So you want to learn how to you play volleyball?
Let's start with a simple list of the six basic volleyball skills....
First, you'll have to learn how to serve a ball.
What is a volleyball serve?
1. The ball is sent over the net to start the rally by the player in Zone 1, the right back area of the court.
2. The serve can be made underhand but for high school, club, collegiate and International competition you need to know how to overhand serve the ball.
The overhand volleyball serve is made with contact of the ball by a player when you first toss the ball with one hand in the air and contact it with force with the other hand in an effort either
Next you'll need to learn how to pass or bump a volleyball.
Passing in volleyball or bumping a ball are two ways to explain the same underhand technique of receiving the serve.
This creates a platform with both arms that you use to contact the ball deflecting it from your angled platform to the person most responsible for making the second contact on the ball, your setter.
What is a set?
Coach April Chapple's Volleyball Passing Tips For Youth Volleyball Players
An attack hit or a spike describes the technique commonly used for the third contact in a rally that sends the ball over the net with power.
A spike starts with an approach of three but most often four steps.
The first two slow and the last two bigger and faster steps that propel you in the air gathering momentum as you go, to lift you above the top of the net so you contact the ball at its highest height to attack or hit it down into the opposing court.
As you become a better spiker and your hitting technique improves, you will learn to spike faster and quicker sets that are lower to the net.
You will also be able to better control the direction of your spikes, propelling the ball either down the line or cross court into the opposing team's court.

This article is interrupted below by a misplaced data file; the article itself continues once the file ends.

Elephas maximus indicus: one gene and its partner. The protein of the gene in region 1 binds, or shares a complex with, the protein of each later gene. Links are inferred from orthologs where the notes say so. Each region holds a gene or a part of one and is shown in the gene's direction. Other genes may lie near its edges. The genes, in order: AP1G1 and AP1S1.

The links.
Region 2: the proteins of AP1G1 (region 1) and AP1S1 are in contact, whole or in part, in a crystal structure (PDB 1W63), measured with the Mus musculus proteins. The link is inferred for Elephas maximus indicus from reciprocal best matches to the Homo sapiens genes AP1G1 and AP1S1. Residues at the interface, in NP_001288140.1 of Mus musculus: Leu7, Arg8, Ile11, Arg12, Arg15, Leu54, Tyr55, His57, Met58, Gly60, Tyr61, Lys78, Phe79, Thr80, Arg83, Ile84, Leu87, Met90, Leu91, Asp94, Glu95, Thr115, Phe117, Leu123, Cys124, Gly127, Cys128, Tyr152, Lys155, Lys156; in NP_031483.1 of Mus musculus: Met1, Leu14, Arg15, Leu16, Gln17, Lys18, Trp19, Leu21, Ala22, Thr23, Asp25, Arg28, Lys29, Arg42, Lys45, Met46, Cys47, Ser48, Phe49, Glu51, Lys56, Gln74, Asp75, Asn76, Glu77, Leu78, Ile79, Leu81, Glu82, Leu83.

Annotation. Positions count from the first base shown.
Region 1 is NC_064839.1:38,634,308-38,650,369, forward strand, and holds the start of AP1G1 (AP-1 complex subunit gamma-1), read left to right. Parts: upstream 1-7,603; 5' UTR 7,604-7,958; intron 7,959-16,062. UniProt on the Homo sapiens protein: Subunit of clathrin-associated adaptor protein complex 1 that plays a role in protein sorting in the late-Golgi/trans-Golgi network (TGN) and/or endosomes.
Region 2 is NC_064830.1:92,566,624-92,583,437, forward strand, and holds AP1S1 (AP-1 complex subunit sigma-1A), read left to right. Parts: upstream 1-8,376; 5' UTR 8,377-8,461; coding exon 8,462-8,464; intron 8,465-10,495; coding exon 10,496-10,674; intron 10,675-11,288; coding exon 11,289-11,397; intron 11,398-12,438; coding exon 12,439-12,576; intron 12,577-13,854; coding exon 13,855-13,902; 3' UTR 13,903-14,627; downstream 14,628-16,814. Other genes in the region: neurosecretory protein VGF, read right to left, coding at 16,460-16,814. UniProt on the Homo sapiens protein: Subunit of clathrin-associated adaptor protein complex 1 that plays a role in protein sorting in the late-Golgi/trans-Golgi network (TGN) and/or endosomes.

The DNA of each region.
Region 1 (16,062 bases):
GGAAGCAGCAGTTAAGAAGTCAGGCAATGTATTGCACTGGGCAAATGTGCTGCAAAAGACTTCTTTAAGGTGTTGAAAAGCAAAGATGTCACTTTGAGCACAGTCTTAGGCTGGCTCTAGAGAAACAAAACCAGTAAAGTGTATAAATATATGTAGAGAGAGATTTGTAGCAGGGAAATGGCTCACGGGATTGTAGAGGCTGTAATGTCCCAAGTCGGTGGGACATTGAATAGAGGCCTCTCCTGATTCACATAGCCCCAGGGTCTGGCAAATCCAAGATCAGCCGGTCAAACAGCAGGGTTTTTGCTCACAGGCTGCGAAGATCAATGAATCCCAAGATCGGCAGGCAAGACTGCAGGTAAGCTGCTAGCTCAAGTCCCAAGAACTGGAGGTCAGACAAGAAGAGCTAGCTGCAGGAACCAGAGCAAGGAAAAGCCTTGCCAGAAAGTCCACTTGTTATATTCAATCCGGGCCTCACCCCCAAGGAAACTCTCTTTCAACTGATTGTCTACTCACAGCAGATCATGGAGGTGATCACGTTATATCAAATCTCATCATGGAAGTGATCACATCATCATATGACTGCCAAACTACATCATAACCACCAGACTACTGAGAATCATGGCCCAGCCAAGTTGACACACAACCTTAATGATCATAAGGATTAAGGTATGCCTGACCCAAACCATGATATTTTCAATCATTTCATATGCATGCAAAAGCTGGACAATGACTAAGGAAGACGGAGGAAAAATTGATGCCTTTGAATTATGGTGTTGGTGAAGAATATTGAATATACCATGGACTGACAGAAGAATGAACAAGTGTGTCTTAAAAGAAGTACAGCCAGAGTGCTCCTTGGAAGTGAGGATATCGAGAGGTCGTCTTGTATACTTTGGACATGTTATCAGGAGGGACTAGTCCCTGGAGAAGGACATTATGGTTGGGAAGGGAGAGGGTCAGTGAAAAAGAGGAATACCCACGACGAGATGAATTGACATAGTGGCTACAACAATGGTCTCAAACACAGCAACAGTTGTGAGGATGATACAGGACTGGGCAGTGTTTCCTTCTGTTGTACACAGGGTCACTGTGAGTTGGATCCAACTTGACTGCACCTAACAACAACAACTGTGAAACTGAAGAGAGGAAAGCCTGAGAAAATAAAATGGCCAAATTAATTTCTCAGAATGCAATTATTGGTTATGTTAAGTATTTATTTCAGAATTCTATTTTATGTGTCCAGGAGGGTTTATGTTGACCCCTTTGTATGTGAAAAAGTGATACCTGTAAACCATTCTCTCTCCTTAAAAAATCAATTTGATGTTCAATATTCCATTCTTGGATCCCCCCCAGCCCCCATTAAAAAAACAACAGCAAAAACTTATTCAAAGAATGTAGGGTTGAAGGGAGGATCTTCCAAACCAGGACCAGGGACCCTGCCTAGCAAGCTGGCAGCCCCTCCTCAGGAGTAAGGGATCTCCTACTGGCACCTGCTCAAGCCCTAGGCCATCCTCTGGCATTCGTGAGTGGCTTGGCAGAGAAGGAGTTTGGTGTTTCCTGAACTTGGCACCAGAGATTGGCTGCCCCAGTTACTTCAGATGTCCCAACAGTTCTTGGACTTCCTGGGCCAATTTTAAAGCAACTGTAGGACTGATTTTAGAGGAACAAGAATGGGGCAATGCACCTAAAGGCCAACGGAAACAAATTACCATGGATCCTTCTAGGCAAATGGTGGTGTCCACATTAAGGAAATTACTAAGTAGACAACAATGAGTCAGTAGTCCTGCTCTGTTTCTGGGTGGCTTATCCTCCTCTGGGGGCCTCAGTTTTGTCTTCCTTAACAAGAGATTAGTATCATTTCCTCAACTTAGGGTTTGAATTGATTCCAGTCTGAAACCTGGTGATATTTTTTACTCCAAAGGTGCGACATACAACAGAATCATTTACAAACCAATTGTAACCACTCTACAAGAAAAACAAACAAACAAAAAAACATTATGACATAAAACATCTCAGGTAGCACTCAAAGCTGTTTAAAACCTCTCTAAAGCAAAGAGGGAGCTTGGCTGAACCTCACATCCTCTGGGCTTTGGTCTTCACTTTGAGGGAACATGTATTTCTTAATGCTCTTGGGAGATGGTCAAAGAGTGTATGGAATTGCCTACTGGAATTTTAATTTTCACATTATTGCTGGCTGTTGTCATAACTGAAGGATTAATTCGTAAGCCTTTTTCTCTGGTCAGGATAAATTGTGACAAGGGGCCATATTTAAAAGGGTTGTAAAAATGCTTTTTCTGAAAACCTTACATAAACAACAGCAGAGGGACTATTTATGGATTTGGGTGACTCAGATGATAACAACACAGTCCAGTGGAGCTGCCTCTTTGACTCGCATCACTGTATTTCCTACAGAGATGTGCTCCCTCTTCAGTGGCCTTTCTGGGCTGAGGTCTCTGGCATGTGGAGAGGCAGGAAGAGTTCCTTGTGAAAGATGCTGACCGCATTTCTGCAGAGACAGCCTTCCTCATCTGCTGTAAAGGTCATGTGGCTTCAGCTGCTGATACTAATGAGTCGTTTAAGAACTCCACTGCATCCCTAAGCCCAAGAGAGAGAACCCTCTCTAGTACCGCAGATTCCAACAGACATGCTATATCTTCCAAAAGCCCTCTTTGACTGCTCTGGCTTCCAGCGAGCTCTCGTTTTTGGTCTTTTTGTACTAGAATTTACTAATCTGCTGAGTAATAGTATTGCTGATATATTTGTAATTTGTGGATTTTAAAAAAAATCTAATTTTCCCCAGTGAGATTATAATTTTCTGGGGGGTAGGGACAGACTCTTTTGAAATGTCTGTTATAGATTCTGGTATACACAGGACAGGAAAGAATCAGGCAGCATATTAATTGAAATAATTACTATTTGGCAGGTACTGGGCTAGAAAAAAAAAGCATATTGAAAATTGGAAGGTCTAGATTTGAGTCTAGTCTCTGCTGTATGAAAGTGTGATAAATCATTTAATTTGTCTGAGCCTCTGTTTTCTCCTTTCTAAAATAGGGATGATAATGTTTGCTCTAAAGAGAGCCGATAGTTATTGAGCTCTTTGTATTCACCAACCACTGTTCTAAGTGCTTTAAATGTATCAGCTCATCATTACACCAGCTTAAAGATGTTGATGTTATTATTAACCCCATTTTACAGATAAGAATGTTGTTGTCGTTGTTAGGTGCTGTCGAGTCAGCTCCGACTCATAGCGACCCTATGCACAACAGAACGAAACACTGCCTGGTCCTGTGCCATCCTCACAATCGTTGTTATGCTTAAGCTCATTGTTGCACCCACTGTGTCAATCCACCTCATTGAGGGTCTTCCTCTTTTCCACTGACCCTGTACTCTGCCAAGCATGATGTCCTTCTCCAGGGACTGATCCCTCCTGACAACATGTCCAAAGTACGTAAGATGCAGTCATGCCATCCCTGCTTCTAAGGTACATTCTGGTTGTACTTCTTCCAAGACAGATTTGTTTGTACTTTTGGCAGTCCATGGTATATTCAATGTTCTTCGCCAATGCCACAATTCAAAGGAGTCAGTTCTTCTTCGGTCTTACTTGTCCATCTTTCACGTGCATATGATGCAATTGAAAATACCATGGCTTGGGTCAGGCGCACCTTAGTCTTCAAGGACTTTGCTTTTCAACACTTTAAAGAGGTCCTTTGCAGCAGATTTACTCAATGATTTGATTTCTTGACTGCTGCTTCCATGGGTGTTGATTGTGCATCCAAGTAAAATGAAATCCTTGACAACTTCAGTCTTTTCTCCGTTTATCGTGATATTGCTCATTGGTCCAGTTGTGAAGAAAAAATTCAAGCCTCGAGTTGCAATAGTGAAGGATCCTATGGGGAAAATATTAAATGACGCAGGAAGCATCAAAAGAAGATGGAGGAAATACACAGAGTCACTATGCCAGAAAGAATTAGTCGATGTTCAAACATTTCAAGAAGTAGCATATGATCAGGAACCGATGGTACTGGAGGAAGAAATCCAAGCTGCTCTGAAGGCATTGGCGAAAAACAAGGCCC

The primary blocker in the front row, and usually the tallest player on the team is the middle blocker. Her job is travel back and forth along the net to help the other two blockers stop the ball from coming into her team's court.
On defense the middle blocker blocks all along the net, on offense she will hit and attack primarily from Zone 3, the central area of the net.
To "dig a ball" you are in a defensive position, most frequently in the back row, or if you aren't blocking in the front row and you are positioned outside of your front row blockers as they jump to block a hard driven ball.
You sink your hips low to the floor, below the ball before it gets to you and you use your extended arms in your platform to "dig" or deflect the ball up in the air.
If you are the 'digger" or defender your job is to dig the ball up high enough in the air and ideally to the middle of the court close to the ten foot line, so that the second contact in the rally can be made.
This second contact is most often made by the setter who runs to this ball where ever it has been dug up to on the court and sets it up to one of her front row hitters, so they can attack it with the third hit so that the rally continues.
What you just read was just a warmup!
Just like in volleyball practice, you do a little stretching to warm up your muscles before getting into the real meaty part of practice.
Here you go through a light review of everything before you really begin to dig deep and take each rule, each position, each skill and really explore it, learn to do tons of reps and go over each drill repeatedly until you get it right.
Read... How To Play Volleyball and Win to get started...
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